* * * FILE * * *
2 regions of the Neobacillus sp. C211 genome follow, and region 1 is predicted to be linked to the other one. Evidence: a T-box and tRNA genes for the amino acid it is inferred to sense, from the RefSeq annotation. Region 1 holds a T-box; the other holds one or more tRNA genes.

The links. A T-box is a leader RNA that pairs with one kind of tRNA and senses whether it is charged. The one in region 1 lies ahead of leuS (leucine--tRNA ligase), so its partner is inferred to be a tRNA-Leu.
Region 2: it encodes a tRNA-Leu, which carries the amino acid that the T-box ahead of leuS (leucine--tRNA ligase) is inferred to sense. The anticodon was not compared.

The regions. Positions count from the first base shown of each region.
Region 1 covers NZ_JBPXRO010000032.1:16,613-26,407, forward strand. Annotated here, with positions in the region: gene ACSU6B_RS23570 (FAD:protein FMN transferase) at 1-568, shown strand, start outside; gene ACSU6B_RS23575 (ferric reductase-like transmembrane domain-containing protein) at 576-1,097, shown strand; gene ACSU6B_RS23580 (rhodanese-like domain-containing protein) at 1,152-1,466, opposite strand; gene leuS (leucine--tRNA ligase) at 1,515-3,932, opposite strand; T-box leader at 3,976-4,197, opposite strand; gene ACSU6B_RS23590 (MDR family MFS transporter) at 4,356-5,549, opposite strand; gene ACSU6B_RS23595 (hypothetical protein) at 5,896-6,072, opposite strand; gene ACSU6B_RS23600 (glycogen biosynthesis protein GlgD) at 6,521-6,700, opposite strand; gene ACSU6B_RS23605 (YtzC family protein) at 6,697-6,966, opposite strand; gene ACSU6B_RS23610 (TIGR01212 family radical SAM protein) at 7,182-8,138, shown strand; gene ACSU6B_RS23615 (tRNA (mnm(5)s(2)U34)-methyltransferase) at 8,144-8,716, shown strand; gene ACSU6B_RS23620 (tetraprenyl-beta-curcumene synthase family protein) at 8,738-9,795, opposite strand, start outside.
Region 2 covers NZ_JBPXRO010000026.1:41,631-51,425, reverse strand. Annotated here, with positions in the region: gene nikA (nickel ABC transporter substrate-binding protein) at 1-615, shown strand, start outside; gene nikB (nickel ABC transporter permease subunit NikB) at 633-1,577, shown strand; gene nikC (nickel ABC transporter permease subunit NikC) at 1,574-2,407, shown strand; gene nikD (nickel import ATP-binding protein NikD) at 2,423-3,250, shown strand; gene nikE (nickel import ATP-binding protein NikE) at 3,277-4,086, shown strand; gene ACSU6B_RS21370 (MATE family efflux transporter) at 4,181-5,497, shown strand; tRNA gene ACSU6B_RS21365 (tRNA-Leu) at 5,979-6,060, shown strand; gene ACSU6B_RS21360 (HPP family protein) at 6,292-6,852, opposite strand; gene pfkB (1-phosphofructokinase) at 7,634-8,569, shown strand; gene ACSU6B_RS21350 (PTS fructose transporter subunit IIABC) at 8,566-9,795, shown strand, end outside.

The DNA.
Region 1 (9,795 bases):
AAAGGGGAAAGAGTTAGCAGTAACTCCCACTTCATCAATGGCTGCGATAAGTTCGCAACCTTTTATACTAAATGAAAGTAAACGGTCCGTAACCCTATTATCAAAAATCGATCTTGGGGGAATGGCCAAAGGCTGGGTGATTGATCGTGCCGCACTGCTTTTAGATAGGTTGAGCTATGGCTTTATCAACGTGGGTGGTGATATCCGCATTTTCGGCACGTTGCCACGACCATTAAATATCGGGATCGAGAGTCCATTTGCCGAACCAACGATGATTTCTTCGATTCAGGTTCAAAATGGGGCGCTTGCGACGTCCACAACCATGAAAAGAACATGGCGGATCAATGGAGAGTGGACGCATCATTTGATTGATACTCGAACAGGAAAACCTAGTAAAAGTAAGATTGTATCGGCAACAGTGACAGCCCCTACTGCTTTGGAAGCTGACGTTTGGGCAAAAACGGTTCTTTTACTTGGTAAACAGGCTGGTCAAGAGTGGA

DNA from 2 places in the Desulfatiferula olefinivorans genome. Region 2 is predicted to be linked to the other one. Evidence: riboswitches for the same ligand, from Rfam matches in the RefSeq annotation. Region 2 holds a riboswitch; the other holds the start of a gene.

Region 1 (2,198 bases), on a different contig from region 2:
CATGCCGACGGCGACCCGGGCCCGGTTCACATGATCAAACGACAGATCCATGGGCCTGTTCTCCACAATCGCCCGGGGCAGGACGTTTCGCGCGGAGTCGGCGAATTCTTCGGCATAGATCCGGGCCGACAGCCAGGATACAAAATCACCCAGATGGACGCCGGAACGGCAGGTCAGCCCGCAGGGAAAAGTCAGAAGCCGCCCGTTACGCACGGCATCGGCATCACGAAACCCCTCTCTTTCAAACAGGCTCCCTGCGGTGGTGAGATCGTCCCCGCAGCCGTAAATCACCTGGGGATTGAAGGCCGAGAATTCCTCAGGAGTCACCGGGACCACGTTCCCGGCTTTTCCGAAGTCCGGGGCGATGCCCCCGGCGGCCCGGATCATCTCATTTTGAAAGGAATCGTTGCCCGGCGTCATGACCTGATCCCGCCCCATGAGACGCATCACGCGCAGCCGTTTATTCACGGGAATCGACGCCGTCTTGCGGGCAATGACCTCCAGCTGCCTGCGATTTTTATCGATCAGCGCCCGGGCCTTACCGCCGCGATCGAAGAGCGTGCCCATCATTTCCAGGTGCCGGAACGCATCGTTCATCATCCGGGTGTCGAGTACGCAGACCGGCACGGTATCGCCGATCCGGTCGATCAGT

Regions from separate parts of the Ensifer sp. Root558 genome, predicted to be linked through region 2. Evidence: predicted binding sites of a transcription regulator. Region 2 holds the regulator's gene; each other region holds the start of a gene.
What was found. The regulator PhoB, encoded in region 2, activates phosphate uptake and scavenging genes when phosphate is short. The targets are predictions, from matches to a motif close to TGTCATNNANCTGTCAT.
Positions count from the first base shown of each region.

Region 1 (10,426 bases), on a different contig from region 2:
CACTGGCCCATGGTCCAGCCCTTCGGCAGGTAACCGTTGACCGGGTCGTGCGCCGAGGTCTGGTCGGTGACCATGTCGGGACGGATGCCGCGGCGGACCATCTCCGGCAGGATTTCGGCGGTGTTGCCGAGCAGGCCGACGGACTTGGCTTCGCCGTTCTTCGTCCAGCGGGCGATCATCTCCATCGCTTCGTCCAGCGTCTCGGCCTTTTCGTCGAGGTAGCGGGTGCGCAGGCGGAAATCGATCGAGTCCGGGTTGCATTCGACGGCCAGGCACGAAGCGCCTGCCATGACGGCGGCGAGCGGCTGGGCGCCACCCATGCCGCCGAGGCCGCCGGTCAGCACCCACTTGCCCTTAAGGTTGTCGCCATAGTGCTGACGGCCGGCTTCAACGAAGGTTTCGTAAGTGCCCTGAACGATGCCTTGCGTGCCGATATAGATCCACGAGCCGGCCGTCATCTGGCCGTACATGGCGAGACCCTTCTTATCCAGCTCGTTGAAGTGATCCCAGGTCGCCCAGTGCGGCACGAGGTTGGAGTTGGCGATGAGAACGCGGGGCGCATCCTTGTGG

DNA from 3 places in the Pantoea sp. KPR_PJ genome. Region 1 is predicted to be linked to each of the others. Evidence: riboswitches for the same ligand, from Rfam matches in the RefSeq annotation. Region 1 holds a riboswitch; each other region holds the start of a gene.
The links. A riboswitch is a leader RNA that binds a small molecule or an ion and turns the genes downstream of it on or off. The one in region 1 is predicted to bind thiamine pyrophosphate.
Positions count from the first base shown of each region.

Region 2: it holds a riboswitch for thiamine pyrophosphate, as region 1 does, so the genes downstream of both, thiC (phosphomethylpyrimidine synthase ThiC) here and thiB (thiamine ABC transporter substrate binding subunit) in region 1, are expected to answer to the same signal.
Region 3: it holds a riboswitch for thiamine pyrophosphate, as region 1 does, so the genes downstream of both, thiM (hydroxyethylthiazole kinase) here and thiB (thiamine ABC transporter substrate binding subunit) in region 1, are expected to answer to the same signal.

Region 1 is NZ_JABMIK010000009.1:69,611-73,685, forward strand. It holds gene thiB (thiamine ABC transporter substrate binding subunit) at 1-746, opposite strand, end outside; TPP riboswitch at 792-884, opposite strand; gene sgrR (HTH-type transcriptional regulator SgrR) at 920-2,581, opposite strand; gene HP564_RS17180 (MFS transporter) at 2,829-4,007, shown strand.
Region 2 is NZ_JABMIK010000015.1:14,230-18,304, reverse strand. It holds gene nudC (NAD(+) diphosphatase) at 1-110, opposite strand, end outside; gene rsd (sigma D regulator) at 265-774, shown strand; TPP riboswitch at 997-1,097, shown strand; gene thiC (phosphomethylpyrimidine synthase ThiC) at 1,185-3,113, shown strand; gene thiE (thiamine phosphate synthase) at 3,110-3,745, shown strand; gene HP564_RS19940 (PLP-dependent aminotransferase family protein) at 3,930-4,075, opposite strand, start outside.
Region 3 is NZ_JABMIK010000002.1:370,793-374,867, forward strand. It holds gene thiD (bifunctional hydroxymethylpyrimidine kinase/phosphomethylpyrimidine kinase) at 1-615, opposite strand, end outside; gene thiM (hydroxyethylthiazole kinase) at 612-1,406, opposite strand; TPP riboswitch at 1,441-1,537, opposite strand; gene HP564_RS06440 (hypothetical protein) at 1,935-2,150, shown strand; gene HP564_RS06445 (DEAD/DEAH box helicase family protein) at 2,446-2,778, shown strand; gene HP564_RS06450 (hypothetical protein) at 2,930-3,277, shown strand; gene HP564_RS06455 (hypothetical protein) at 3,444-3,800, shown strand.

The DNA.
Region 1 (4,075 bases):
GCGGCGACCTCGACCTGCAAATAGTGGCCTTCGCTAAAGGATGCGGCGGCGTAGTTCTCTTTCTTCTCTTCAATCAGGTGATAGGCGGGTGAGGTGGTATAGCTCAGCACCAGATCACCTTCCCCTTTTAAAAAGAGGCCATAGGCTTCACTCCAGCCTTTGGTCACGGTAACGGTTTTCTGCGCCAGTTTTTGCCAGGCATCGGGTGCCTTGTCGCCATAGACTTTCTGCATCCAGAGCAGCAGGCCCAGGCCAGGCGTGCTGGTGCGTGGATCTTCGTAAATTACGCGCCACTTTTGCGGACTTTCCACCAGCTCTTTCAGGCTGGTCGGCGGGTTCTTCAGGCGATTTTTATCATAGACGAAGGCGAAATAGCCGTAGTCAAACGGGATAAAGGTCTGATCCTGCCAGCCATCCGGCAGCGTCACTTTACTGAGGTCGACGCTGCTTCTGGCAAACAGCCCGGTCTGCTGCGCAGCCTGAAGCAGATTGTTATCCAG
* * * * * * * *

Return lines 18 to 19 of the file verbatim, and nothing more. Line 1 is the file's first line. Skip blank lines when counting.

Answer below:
DNA from 3 places in the Pantoea sp. KPR_PJ genome. Region 1 is predicted to be linked to each of the others. Evidence: riboswitches for the same ligand, from Rfam matches in the RefSeq annotation. Region 1 holds a riboswitch; each other region holds the start of a gene.
The links. A riboswitch is a leader RNA that binds a small molecule or an ion and turns the genes downstream of it on or off. The one in region 1 is predicted to bind thiamine pyrophosphate.